Obama $3.8 Billion Budget Keys on Jobs, Deficit Trimming
President Barack Obama on Feb. 1 unveiled a $3.8 trillion fiscal 2011 budget that seeks to create jobs in the near term through additional stimulus spending and reduce the deficit by imposing nearly $1 trillion in higher taxes and fees over the next decade on households earning more than $250,000.
To spur job growth, Obama is seeking $100 billion in additional tax cuts and public works spending right away, including a $33 billion tax cut in a new jobs bill that would give firms a $5,000 tax credit for each new worker they hire this year. Businesses that increase wages or hours for their current workers in 2010 would be reimbursed for the extra Social Security payroll taxes they would pay. The tax credit would not apply to jobs paying more than $106,800. Obama also proposes to eliminate capital gains taxes on new investments for small businesses and extend through 2010 a provision that allows small businesses to write off in the first year up to $250,000 in equipment investments.
Obama has also proposed to include a rebate for those who retrofit their homes, a plan that is gaining traction on Capitol Hill.
NAHB this month sent a letter to Senate leaders urging them to support the comprehensive home energy retrofit program being developed as part of pending job creation legislation. The letter stated that this program has the potential to “create thousands of jobs for home builders, remodelers and contractors” and will improve energy efficiency in the existing housing stock. NAHB also emphasized the importance of enacting a program that includes all qualified, properly-trained contractors who have access to diverse training and certification options, such as those offered by the Home Builders Institute.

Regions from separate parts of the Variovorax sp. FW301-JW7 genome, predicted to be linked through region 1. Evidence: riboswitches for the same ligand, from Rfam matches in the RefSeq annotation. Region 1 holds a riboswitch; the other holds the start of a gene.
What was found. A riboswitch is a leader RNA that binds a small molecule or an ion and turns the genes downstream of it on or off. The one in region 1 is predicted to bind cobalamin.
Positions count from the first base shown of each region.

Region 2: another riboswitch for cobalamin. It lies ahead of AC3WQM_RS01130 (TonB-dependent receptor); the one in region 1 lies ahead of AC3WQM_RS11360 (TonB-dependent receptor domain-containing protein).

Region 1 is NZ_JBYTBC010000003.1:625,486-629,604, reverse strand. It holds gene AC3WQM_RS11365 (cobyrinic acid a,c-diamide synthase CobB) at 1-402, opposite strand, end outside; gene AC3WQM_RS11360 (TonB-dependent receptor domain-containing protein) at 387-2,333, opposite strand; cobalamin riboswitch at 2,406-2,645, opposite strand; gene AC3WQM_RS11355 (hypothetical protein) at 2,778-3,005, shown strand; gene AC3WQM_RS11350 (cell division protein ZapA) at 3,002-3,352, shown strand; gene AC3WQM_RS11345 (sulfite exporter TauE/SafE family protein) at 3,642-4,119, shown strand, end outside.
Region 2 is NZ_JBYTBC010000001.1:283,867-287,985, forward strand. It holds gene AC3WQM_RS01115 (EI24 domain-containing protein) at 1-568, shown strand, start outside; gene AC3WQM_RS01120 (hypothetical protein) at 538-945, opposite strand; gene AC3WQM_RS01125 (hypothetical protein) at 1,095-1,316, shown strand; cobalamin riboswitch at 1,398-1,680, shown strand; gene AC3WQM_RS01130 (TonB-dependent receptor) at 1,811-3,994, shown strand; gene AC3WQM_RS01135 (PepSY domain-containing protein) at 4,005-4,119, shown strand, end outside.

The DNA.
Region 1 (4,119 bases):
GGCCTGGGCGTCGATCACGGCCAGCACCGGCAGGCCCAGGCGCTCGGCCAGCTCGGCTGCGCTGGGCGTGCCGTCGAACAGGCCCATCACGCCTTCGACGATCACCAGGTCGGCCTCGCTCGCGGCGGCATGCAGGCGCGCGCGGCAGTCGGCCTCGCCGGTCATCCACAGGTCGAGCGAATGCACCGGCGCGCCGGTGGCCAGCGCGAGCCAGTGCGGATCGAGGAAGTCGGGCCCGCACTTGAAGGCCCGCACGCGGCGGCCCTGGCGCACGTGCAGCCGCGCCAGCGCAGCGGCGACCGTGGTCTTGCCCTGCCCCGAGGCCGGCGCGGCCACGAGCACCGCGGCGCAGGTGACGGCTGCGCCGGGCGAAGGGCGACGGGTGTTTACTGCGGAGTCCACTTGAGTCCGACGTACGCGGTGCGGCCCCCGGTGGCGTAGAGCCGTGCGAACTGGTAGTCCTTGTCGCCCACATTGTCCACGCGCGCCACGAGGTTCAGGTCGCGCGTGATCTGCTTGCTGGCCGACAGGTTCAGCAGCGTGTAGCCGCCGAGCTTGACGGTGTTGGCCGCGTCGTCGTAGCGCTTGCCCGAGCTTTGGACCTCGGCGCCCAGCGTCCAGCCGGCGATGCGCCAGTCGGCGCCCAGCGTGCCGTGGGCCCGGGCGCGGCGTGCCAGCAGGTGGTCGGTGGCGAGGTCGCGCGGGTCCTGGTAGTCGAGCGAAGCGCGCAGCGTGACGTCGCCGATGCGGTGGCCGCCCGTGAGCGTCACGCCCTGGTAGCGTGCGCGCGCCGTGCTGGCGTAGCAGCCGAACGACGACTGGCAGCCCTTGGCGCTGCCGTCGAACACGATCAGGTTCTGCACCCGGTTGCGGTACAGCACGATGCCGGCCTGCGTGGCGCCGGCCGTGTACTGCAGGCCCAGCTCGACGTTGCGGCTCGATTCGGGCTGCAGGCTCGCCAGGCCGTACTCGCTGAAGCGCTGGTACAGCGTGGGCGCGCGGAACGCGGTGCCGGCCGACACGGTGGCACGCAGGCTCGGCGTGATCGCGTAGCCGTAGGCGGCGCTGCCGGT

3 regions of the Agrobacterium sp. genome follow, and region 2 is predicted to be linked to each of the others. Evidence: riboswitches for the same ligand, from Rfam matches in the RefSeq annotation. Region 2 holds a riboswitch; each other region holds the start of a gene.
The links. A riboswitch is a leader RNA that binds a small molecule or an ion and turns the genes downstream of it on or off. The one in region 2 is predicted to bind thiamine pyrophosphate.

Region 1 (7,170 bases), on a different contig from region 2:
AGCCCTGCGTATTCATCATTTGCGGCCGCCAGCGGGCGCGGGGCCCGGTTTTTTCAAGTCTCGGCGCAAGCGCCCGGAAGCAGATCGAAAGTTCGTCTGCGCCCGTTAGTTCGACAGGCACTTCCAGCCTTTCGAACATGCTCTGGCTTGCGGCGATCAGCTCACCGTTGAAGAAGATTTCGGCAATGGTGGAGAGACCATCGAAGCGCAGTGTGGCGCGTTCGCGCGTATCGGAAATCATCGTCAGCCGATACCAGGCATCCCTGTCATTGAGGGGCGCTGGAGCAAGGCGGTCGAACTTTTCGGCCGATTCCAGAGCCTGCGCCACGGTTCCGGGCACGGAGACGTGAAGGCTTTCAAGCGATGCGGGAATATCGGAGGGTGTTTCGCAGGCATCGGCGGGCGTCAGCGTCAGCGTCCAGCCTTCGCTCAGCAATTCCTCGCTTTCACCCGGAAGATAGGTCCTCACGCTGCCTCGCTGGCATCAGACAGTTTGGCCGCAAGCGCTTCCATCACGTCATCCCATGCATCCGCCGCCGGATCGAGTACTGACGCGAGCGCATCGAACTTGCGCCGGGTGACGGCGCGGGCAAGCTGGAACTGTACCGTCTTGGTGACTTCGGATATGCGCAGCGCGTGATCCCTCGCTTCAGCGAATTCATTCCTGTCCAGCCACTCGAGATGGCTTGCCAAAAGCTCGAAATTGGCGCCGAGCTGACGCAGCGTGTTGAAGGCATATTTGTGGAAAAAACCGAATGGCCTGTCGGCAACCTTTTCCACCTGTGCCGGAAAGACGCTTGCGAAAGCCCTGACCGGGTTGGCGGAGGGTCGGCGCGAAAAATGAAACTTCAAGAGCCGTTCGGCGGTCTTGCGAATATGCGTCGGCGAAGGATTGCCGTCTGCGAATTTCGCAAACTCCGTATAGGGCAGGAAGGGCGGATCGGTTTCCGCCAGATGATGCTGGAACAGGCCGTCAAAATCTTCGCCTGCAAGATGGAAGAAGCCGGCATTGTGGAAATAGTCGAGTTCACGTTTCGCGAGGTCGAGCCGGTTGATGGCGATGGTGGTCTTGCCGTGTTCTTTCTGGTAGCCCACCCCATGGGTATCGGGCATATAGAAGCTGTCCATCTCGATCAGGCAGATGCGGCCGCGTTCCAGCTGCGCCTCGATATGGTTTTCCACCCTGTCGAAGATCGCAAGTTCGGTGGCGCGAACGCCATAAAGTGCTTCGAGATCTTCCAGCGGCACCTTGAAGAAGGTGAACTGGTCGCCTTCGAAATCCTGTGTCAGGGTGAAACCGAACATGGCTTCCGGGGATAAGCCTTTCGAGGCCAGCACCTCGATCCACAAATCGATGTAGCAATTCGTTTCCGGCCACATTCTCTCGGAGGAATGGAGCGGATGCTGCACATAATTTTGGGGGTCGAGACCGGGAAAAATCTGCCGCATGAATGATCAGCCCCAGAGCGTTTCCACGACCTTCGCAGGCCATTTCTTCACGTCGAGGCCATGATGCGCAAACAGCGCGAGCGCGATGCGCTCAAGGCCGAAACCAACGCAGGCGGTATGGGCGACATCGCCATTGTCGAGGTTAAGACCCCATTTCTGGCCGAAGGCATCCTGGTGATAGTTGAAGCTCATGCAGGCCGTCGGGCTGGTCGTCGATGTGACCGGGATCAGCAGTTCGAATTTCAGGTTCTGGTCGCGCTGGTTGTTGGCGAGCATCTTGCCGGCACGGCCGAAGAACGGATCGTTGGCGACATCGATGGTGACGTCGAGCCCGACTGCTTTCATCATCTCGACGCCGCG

Of concern to the housing community, part of the White House plan to produce a decade-long reduction in the deficit from $1.6 trillion this year would be to limit the mortgage interest deduction, real estate tax deductions and all other itemized deductions for couples making over $250,000 and single taxpayers earning more than $200,000. Those in the highest tax brackets would, in effect, be able to deduct only 28% of these expenses, instead of a percentage equal to their top marginal tax rate. The plan also seeks to tax carried interest as ordinary income, which could have a significant impact on the multifamily and commercial real estate sectors at a time when they are already experiencing a severe downswing.
It’s important to note that no White House budget is ever approved “as is” by the Congress. In fact, the proposals to limit the itemized tax deductions for high earners and raise the tax rate on carried interest were included in the President’s budget from last year and received a chilly reception on Capitol Hill. NAHB will work to ensure that they are once again stripped from a final budget plan to emerge from Congress.
Meanwhile, the NAHB staff continues to analyze the massive 1,000-plus page budget proposal and is in the process of preparing a more detailed analysis.
Obama is expected to send Congress a complete budget plan in April and Congress is not likely to approve the fiscal year 2011 budget until later in the year. Given the size, cost, complexities and major policy overhauls that this blueprint entails, the budget battle in the weeks and months ahead is likely to be contentious as lawmakers on both sides of the aisle debate its merits on an array of fronts — from taxes, to energy policy to social spending.
Adding a new wrinkle to the budget debate, the House and Senate have each approved statutory pay-as-you-go rules that seek to control deficit spending by requiring that all new legislative tax cuts and increases in entitlement spending be offset by cutting spending or increasing revenue elsewhere in the budget.
NAHB will remain deeply engaged as the budget process moves forward, fighting to strip out any provisions that will harm housing and promoting elements that will help small businesses and the housing sector.
For more information on the budget, e-mail Jenna Hamilton at NAHB, or call her at 800-368-5242 x8407.